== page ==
The Qur'an calls for both Muslim women and men to dress modestly
in public. Although Islam doesn't specify a style or form of
dress, Suzanne Haneef writes in her book "What Everyone
Should Know About Islam and Muslims" that a woman is
required to "be completely covered except for her hands
and face and that her dress should conceal her form, be loose
and nontransparent, and not of a kind to attract attention by
"Many non-Muslim women might think of such dress as restrictive
or even oppressive -- a sign of submission to men -- but those
who have adopted hijab find it nothing less than liberating.
"People gauge who you are by what you wear and what you
look like; you can't get away from that," says Tarazi, who
lives in Worthington and edits the IQRA! newsletter of the Islamic
Society of Greater Columbus. "I used to feel uncomfortable
(trying to keep up with) styles and looks. I was an intellectual
type with glasses; I didn't go to the prom. Hijab frees you from
trends and trying to keep up with appearances."
Dr. Asma Mobin-Uddin, a local pediatrician who is vice president
of the Ohio Chapter of the Council on American-Islamic Relations,
finds irony in the perception that hijab somehow represents a
woman's submission to her husband.
"It's the total opposite of subordination," she
says. "We wear it because we choose to; we refuse to let
ourselves be sex objects. We're saying: 'Value us for what we
are, our character, not how we look. We're not going to play
the game of trying to look good for you. We won't let you hire
us because you like our legs, or we'll look good around the office.'
"In the West, I don't think women really see or realize
how much you're tied to fashion, how much time you spend -- or
waste, I should say -- dressing 'appropriately' and following
fashion," Mobin-Uddin said.
Hijab is an Arabic word meaning "curtain."
Some use it to refer to the headdress many Islamic women wear;
others use it to describe modest dress in general -- loose, unrestrictive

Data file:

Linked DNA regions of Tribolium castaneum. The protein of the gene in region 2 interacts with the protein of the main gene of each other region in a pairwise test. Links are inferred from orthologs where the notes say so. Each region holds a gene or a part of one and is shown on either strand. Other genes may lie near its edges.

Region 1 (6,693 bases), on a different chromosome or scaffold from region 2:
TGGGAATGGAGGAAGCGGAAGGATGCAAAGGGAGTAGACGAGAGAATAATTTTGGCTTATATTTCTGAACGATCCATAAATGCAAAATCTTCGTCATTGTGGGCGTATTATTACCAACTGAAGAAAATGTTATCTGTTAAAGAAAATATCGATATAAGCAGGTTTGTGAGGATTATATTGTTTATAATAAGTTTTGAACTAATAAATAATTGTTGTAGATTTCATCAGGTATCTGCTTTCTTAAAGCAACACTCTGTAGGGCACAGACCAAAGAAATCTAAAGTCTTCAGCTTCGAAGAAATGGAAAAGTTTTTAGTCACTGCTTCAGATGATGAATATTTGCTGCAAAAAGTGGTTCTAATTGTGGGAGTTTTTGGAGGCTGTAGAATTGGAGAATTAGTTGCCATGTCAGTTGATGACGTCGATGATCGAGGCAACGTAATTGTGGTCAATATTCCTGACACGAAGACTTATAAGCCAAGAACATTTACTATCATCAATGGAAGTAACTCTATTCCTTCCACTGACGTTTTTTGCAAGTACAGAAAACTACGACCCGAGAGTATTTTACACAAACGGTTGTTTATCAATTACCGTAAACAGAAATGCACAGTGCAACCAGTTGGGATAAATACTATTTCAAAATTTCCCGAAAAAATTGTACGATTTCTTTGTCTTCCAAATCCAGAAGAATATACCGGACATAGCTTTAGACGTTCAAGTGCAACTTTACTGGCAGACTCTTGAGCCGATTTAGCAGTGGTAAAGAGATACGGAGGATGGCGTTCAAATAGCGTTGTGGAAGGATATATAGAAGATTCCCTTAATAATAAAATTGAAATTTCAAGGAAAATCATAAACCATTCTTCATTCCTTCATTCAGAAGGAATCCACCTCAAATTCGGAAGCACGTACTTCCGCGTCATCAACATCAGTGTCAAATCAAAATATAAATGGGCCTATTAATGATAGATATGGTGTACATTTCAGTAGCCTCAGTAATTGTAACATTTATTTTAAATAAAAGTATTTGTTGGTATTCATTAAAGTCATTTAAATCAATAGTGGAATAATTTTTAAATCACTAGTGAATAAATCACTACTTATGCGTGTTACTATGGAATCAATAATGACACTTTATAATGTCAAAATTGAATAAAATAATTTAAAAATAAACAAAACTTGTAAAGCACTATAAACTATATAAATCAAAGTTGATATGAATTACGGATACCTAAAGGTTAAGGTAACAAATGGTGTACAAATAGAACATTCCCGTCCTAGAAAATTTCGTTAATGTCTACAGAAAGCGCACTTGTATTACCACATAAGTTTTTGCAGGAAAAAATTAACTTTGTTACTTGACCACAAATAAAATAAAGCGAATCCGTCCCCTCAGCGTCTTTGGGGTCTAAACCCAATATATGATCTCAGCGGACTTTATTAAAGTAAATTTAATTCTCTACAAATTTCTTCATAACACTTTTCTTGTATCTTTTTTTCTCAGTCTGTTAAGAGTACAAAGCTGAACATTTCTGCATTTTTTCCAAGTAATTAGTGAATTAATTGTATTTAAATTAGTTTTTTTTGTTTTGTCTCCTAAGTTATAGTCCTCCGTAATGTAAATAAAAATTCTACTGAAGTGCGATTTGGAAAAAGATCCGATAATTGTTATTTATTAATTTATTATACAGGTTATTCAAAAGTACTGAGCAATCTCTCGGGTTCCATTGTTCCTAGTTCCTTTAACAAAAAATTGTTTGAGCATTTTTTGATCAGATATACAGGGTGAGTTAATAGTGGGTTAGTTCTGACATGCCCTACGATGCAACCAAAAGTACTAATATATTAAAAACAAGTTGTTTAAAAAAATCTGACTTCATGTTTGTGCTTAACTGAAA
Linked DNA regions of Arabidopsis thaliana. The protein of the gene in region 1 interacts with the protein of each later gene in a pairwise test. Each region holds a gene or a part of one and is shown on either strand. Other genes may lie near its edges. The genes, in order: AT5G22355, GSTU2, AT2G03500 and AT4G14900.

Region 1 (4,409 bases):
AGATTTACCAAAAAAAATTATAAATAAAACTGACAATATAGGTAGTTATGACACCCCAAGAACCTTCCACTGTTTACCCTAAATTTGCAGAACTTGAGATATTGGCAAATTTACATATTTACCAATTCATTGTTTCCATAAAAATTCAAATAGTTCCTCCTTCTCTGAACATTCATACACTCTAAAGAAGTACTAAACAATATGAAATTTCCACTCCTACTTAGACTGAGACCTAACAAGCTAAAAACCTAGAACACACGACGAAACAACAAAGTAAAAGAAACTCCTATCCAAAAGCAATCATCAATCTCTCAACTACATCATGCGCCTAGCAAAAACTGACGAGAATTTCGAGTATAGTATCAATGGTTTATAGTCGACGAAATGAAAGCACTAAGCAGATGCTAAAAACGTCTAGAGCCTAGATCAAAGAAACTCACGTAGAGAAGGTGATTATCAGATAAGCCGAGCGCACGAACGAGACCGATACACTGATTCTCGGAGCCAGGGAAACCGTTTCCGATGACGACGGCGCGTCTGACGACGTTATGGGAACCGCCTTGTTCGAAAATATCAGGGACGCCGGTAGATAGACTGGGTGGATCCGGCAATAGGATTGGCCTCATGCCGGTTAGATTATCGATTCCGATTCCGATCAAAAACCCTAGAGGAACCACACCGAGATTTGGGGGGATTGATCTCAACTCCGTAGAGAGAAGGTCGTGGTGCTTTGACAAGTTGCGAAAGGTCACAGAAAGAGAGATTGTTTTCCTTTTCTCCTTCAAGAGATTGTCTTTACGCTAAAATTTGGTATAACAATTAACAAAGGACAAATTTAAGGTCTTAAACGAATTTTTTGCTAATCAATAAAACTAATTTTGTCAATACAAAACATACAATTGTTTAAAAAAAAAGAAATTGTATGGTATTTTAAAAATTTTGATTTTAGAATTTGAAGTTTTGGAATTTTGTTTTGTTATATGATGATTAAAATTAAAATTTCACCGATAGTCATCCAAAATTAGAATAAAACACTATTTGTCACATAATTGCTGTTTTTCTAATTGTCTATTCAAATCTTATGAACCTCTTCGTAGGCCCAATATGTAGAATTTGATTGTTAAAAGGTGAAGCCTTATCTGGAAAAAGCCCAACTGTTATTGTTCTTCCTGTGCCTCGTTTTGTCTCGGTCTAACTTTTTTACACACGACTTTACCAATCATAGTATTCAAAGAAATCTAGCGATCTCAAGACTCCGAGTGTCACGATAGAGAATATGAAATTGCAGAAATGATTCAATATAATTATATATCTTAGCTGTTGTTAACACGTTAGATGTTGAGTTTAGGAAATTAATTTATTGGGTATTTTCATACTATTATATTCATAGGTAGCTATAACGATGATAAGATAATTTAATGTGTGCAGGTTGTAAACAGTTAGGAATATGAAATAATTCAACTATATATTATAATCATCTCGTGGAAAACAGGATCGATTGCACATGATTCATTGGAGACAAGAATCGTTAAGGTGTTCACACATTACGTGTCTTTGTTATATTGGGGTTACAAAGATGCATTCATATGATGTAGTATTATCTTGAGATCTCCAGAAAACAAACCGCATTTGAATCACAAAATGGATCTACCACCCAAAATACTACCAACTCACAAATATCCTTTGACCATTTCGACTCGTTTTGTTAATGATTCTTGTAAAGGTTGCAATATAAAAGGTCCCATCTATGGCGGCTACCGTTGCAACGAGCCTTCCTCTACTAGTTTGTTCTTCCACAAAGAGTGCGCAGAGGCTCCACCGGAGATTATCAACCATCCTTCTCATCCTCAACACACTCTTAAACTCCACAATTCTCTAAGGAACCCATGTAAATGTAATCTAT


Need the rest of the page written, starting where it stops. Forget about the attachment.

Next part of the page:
clothing that covers the body, including Western-style blazers
and long skirts.
As religious and cultural groups unfamiliar with one another's
practices begin to work and live together, misperceptions can
arise, said Alam Payind, director of the Middle East Studies
Center at Ohio State University.
Sometimes these misperceptions have led to clashes. The city
of Portsmouth, Va., for example, recently agreed to pay $100,000
each to two Muslim women who were arrested in 1996 for wearing
veils in public. They were charged with violating a state law
prohibiting the wearing of masks. The law, aimed at exposing
Ku Klux Klan members, exempted people who cover their faces for
In France, where Islam is the second-largest faith after Roman
Catholicism, Muslim students often are expelled from schools
for wearing Islamic attire. Last year, France's highest administrative
court reaffirmed a ban on wearing hijab in public schools.
"That's an ethnocentric mentality," Payind said.
"You have women in the Middle East thinking they are more
free than women here. Who is more free, they ask: Women who buy
lipstick, are slaves to fashion, need new clothing every season
and try to make themselves appealing to men? Somehow we all have
the view that when others do things differently they are oppressed."
Payind theorizes that misperceptions about hijab might be
rooted in media reports about oppression of women in some Islamic
nations, such as Afghanistan, ruled by the restrictive Taliban
regime. But he notes that of the world's 56 Muslim countries,
most don't require women to dress in any certain way; indeed,
headscarves and other hijab coverings are discouraged in some,
such as Turkey.
The religious mandate of modest dress is hardly limited to
Islam, he says; observant Jewish women, for example, are urged
to cover their hair and bodies to hide their beauty in public.
Nuns' habits are rooted in a religious call for modesty, as well.
"What seems to be overlooked or misunderstood in the
West," says Margaret Mills, chairwoman of OSU's Near Eastern
Languages and Cultures Department, "is that hijab in a society
often can be looked at as a way to 'decommercialize' women by
looks, sexuality and fashion."
Jennifer Halperin is a Dispatch editorial writer.